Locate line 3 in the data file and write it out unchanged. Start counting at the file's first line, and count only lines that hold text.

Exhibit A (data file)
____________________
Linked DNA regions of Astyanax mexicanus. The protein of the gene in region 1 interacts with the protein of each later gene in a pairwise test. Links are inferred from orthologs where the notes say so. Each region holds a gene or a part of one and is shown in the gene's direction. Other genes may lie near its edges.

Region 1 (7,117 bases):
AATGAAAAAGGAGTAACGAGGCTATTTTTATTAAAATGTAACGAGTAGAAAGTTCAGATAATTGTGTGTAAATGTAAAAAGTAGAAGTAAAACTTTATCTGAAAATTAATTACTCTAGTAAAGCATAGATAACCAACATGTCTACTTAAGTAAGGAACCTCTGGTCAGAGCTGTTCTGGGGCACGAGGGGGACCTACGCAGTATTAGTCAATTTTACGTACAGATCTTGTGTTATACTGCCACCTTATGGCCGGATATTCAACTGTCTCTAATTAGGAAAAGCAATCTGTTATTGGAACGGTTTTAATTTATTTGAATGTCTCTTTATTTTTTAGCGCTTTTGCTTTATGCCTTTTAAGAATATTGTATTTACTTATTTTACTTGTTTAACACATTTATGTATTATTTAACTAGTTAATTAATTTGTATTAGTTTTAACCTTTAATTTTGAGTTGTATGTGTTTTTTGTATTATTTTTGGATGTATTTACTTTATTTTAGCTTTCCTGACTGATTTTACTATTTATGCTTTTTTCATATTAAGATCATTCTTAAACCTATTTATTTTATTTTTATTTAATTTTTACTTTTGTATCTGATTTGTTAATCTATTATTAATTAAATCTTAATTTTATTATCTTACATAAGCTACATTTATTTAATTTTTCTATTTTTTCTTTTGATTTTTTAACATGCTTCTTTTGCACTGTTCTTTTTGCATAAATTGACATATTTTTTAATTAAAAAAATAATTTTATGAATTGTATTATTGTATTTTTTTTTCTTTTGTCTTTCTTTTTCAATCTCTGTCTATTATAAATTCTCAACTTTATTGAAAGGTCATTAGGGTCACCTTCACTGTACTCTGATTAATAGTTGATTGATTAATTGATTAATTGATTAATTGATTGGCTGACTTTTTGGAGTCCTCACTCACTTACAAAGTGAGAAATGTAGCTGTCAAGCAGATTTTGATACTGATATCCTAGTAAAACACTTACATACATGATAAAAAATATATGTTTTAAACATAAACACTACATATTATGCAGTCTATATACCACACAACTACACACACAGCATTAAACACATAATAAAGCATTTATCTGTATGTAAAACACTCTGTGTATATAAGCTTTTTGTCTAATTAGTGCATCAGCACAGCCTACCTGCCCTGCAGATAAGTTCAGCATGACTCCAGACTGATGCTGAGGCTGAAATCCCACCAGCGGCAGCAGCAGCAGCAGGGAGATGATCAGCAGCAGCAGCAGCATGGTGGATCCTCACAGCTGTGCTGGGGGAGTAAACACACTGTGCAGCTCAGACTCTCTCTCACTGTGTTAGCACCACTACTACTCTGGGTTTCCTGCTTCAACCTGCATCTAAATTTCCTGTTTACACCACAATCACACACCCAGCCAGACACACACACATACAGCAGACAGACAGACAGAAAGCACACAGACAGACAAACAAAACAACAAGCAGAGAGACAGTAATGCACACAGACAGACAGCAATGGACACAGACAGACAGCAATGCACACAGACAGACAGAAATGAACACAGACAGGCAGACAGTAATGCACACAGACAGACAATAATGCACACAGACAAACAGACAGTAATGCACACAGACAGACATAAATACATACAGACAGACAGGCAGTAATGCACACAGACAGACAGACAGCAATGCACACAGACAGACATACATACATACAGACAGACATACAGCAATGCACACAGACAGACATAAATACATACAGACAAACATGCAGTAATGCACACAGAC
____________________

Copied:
AATGAAAAAGGAGTAACGAGGCTATTTTTATTAAAATGTAACGAGTAGAAAGTTCAGATAATTGTGTGTAAATGTAAAAAGTAGAAGTAAAACTTTATCTGAAAATTAATTACTCTAGTAAAGCATAGATAACCAACATGTCTACTTAAGTAAGGAACCTCTGGTCAGAGCTGTTCTGGGGCACGAGGGGGACCTACGCAGTATTAGTCAATTTTACGTACAGATCTTGTGTTATACTGCCACCTTATGGCCGGATATTCAACTGTCTCTAATTAGGAAAAGCAATCTGTTATTGGAACGGTTTTAATTTATTTGAATGTCTCTTTATTTTTTAGCGCTTTTGCTTTATGCCTTTTAAGAATATTGTATTTACTTATTTTACTTGTTTAACACATTTATGTATTATTTAACTAGTTAATTAATTTGTATTAGTTTTAACCTTTAATTTTGAGTTGTATGTGTTTTTTGTATTATTTTTGGATGTATTTACTTTATTTTAGCTTTCCTGACTGATTTTACTATTTATGCTTTTTTCATATTAAGATCATTCTTAAACCTATTTATTTTATTTTTATTTAATTTTTACTTTTGTATCTGATTTGTTAATCTATTATTAATTAAATCTTAATTTTATTATCTTACATAAGCTACATTTATTTAATTTTTCTATTTTTTCTTTTGATTTTTTAACATGCTTCTTTTGCACTGTTCTTTTTGCATAAATTGACATATTTTTTAATTAAAAAAATAATTTTATGAATTGTATTATTGTATTTTTTTTTCTTTTGTCTTTCTTTTTCAATCTCTGTCTATTATAAATTCTCAACTTTATTGAAAGGTCATTAGGGTCACCTTCACTGTACTCTGATTAATAGTTGATTGATTAATTGATTAATTGATTAATTGATTGGCTGACTTTTTGGAGTCCTCACTCACTTACAAAGTGAGAAATGTAGCTGTCAAGCAGATTTTGATACTGATATCCTAGTAAAACACTTACATACATGATAAAAAATATATGTTTTAAACATAAACACTACATATTATGCAGTCTATATACCACACAACTACACACACAGCATTAAACACATAATAAAGCATTTATCTGTATGTAAAACACTCTGTGTATATAAGCTTTTTGTCTAATTAGTGCATCAGCACAGCCTACCTGCCCTGCAGATAAGTTCAGCATGACTCCAGACTGATGCTGAGGCTGAAATCCCACCAGCGGCAGCAGCAGCAGCAGGGAGATGATCAGCAGCAGCAGCAGCATGGTGGATCCTCACAGCTGTGCTGGGGGAGTAAACACACTGTGCAGCTCAGACTCTCTCTCACTGTGTTAGCACCACTACTACTCTGGGTTTCCTGCTTCAACCTGCATCTAAATTTCCTGTTTACACCACAATCACACACCCAGCCAGACACACACACATACAGCAGACAGACAGACAGAAAGCACACAGACAGACAAACAAAACAACAAGCAGAGAGACAGTAATGCACACAGACAGACAGCAATGGACACAGACAGACAGCAATGCACACAGACAGACAGAAATGAACACAGACAGGCAGACAGTAATGCACACAGACAGACAATAATGCACACAGACAAACAGACAGTAATGCACACAGACAGACATAAATACATACAGACAGACAGGCAGTAATGCACACAGACAGACAGACAGCAATGCACACAGACAGACATACATACATACAGACAGACATACAGCAATGCACACAGACAGACATAAATACATACAGACAAACATGCAGTAATGCACACAGAC